Browsing Academic Department of Radiation Oncology - ADRO by Authors
An analysis of breast motion using high-frequency, dense surface points captured by an optical sensor during radiotherapy treatment delivery.Price, Gareth J; Sharrock, Phillip J; Marchant, Thomas E; Parkhurst, J M; Burton, D; Jain, Pooja; Price, Patricia M; Moore, Christopher J; North Western Medical Physics, The Christie NHS Foundation Trust, Manchester, UK. Gareth.Price@physics.cr.man.ac.uk (2009-11-07)Patient motion is an important factor affecting the quality of external beam radiotherapy in breast patients. We analyse the motion of a dense set of surface points on breast patients throughout their treatment schedule to assess the magnitude and stability of motion, in particular, with respect to breast volume. We use an optical sensor to measure the surface motion of 13 breast cancer patients. Patients were divided into two cohorts dependent upon breast volume. Measurements were made during radiotherapy treatment beam delivery for an average of 12 fractions per patient (total 158 datasets). The motion of each surface point is parameterized in terms of its period, amplitude and relative phase. Inter-comparison of the motion parameters across treatment schedules and between patients is made through the creation of corresponding regions on the breast surfaces. The motion period is spatially uniform and is similar in both patient groups (mean 4 s), with the small volume cohort exhibiting greater inter-fraction period variability. The mean motion amplitude is also similar in both groups with a range between 2 mm and 4 mm and an inter-fraction variability generally less than 1 mm. There is a phase lag of up to 0.4 s across the breast, led by the sternum. Breast patient motion is reasonably stable between and during treatment fractions, with the large volume cohort exhibiting greater repeatability than the small volume one.
Inter-fraction motion and dosimetric consequences during breast intensity-modulated radiotherapy (IMRT).Jain, Pooja; Marchant, Thomas E; Green, Melanie M; Watkins, Gillian R; Davies, Julie; McCarthy, Claire; Loncaster, Juliette A; Stewart, Alan L; Magee, Brian; Moore, Christopher J; et al. (2009-01)BACKGROUND AND PURPOSE: Intensity-modulated radiotherapy (IMRT) can improve dose homogeneity within the breast planned target volume (PTV), but may be more susceptible to patient/organ motion than standard tangential radiotherapy (RT). We used daily cone-beam CT (CBCT) imaging to assess inter-fraction motion during breast IMRT and its subsequent impact on IMRT and standard RT dose homogeneity. MATERIALS AND METHODS: Ten breast cancer patients selected for IMRT were studied. CBCT images were acquired immediately after daily treatment. Automatic image co-registration was used to determine patient positioning variations. Daily PTV contours were used to calculate PTV variations and daily delivered IMRT and theoretically planned tangential RT dose. RESULTS: Group systematic (and random) setup errors detected by CBCT were 5.7 (3.9)mm laterally, 2.8 (3.5)mm vertically and 2.3 (3.2)mm longitudinally. Rotations >2 degrees in any axis occurred on 53/106 (50%) occasions. Daily PTV volume varied up to 23%. IMRT dose homogeneity was superior at planning and throughout the treatment compared with standard RT (1.8% vs. 15.8% PTV received >105% planned mean dose), despite increased motion sensitivity. CONCLUSIONS: CBCT revealed inadequacies of current patient positioning and verification procedures during breast RT and confirmed improved dose homogeneity using IMRT for the patients studied.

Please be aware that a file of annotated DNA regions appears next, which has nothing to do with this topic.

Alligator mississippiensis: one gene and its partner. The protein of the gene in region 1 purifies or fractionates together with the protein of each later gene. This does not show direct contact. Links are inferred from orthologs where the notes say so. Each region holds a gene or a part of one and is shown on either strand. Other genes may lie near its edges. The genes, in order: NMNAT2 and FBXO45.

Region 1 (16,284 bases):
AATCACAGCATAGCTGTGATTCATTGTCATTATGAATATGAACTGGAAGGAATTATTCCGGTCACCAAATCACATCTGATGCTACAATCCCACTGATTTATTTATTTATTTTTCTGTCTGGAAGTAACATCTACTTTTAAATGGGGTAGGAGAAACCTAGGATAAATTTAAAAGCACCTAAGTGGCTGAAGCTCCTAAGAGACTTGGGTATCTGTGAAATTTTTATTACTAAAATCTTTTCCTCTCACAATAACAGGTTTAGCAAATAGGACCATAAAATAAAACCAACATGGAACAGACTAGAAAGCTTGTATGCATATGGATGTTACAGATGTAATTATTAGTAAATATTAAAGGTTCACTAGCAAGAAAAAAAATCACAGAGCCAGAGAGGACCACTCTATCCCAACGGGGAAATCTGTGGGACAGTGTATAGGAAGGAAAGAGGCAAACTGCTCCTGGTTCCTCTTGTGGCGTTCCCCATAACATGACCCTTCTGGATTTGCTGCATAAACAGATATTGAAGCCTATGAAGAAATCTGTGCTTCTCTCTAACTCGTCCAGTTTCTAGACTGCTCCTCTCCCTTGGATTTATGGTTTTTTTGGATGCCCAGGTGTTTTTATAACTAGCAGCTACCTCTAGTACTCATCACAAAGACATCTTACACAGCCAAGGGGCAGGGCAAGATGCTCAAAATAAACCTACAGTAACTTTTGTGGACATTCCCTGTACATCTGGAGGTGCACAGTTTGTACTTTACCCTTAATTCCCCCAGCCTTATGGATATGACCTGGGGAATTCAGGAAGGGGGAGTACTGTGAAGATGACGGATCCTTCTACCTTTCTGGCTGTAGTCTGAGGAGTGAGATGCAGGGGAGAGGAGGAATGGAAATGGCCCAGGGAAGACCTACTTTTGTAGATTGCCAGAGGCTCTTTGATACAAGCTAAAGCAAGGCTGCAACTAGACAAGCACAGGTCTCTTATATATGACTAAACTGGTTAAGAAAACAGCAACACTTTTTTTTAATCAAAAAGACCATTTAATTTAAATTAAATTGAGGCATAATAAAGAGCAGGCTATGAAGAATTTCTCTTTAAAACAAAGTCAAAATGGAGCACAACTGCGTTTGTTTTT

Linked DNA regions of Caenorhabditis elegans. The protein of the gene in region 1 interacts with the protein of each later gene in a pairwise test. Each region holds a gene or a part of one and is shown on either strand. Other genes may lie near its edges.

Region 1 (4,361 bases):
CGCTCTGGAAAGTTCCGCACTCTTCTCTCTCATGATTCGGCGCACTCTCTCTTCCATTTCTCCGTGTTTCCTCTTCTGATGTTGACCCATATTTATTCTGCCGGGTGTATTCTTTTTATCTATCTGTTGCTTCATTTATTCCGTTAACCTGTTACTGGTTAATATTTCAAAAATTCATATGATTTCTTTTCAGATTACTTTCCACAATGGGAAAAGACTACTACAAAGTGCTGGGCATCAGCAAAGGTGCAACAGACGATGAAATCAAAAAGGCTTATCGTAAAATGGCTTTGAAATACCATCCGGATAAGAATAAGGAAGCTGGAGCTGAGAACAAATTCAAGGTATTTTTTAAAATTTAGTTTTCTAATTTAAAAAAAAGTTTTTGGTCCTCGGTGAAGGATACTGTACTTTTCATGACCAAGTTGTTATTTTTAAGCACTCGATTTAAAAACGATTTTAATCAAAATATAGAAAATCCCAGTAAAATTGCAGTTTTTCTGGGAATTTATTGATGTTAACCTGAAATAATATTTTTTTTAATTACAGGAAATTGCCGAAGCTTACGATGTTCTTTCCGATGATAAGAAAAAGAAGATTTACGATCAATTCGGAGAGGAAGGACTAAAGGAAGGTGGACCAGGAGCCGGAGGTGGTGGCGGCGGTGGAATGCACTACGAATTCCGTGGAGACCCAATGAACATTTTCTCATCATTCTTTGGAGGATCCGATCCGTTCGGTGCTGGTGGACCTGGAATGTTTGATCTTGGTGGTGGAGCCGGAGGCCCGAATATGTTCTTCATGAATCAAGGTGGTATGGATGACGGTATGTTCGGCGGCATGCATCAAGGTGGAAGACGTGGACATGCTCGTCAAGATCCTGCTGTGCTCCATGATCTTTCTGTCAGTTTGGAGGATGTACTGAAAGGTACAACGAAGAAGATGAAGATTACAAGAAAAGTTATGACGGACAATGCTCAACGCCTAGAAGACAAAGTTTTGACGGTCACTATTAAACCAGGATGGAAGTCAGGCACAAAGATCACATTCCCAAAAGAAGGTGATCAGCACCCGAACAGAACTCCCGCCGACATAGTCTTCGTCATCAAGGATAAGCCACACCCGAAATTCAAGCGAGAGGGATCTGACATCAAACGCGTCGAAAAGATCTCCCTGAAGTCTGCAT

Monitoring dosimetric impact of weight loss with kilovoltage (kV) cone beam CT (CBCT) during parotid-sparing IMRT and concurrent chemotherapy.Ho, Kean F; Marchant, Thomas E; Moore, Christopher J; Webster, Gareth J; Rowbottom, Carl G; Pennington, Hazel; Lee, Lip W; Yap, Beng K; Sykes, Andrew J; Slevin, Nicholas J; et al. (2012-03-01)Parotid-sparing head-and-neck intensity-modulated radiotherapy (IMRT) can reduce long-term xerostomia. However, patients frequently experience weight loss and tumor shrinkage during treatment. We evaluate the use of kilovoltage (kV) cone beam computed tomography (CBCT) for dose monitoring and examine if the dosimetric impact of such changes on the parotid and critical neural structures warrants replanning during treatment.